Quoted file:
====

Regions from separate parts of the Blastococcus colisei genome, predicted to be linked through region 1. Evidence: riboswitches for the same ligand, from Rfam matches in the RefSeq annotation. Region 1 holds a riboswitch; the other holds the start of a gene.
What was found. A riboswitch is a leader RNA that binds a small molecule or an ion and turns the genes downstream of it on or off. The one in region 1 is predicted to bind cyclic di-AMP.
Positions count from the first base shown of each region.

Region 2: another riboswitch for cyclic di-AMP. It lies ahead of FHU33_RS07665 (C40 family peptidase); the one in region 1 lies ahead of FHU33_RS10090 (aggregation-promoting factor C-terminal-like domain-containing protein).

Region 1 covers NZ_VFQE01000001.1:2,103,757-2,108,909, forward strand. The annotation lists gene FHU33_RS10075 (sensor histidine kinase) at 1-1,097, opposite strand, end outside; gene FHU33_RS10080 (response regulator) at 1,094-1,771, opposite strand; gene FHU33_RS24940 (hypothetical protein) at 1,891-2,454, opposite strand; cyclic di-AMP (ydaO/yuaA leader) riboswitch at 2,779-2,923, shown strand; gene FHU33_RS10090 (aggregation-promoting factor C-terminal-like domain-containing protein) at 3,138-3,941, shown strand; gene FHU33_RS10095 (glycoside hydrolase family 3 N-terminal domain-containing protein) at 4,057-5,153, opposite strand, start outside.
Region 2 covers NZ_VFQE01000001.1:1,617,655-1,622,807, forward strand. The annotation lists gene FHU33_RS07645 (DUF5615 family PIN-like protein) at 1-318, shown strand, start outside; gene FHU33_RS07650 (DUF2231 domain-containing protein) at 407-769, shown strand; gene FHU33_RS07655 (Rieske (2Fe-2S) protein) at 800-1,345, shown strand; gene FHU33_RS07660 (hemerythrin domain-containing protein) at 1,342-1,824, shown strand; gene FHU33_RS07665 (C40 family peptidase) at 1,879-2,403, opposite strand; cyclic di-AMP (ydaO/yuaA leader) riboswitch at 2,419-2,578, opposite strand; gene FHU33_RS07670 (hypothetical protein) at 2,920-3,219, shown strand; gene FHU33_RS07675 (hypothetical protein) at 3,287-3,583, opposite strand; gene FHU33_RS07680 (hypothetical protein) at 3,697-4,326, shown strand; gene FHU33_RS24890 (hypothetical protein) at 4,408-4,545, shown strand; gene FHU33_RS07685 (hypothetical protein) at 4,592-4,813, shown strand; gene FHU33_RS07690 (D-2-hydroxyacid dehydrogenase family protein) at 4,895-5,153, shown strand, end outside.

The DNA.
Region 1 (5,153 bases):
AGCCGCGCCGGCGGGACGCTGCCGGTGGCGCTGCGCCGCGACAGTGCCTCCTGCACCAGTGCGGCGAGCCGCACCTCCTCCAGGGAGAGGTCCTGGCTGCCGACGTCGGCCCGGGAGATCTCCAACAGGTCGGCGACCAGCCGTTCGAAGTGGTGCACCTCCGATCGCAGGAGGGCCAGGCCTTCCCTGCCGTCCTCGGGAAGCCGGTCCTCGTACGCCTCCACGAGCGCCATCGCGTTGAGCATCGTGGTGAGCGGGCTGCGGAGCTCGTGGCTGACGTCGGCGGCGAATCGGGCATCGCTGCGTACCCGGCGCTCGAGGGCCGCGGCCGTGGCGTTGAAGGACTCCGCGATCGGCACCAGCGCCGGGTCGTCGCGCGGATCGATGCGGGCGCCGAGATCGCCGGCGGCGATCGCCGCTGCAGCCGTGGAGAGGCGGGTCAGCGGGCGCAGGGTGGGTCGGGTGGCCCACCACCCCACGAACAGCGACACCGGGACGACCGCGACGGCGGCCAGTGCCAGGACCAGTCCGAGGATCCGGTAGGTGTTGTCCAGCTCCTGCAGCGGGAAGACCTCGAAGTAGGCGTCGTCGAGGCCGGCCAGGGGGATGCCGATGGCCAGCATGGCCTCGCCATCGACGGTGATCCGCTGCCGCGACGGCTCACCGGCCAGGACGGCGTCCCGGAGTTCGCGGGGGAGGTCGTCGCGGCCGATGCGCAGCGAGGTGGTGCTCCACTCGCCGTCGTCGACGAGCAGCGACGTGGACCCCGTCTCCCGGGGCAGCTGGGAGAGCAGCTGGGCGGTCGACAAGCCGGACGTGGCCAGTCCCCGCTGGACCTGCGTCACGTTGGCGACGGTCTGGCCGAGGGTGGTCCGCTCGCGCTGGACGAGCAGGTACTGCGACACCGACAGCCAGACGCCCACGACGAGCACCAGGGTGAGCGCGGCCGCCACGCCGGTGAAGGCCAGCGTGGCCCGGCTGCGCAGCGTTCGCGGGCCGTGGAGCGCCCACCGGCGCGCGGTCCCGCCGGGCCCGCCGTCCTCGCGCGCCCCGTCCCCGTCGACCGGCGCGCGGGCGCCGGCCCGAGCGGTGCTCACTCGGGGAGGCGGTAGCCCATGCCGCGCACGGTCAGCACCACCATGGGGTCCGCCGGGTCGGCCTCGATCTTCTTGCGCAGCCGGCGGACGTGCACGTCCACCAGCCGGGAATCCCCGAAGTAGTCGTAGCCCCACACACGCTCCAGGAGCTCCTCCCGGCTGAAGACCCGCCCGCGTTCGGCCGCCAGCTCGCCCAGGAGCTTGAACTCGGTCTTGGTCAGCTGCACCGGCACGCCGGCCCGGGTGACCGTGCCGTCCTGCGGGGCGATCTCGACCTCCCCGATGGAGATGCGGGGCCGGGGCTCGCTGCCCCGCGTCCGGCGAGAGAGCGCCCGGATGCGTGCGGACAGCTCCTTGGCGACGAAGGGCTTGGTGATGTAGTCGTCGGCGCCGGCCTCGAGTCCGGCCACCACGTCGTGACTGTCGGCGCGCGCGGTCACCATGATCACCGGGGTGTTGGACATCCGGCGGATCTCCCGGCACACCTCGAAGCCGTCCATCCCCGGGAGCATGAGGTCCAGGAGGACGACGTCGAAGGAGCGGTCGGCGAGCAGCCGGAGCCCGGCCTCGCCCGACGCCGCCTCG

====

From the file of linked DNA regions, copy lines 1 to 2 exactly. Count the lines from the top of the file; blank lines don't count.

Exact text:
Regions from separate parts of the Blastococcus colisei genome, predicted to be linked through region 1. Evidence: riboswitches for the same ligand, from Rfam matches in the RefSeq annotation. Region 1 holds a riboswitch; the other holds the start of a gene.
What was found. A riboswitch is a leader RNA that binds a small molecule or an ion and turns the genes downstream of it on or off. The one in region 1 is predicted to bind cyclic di-AMP.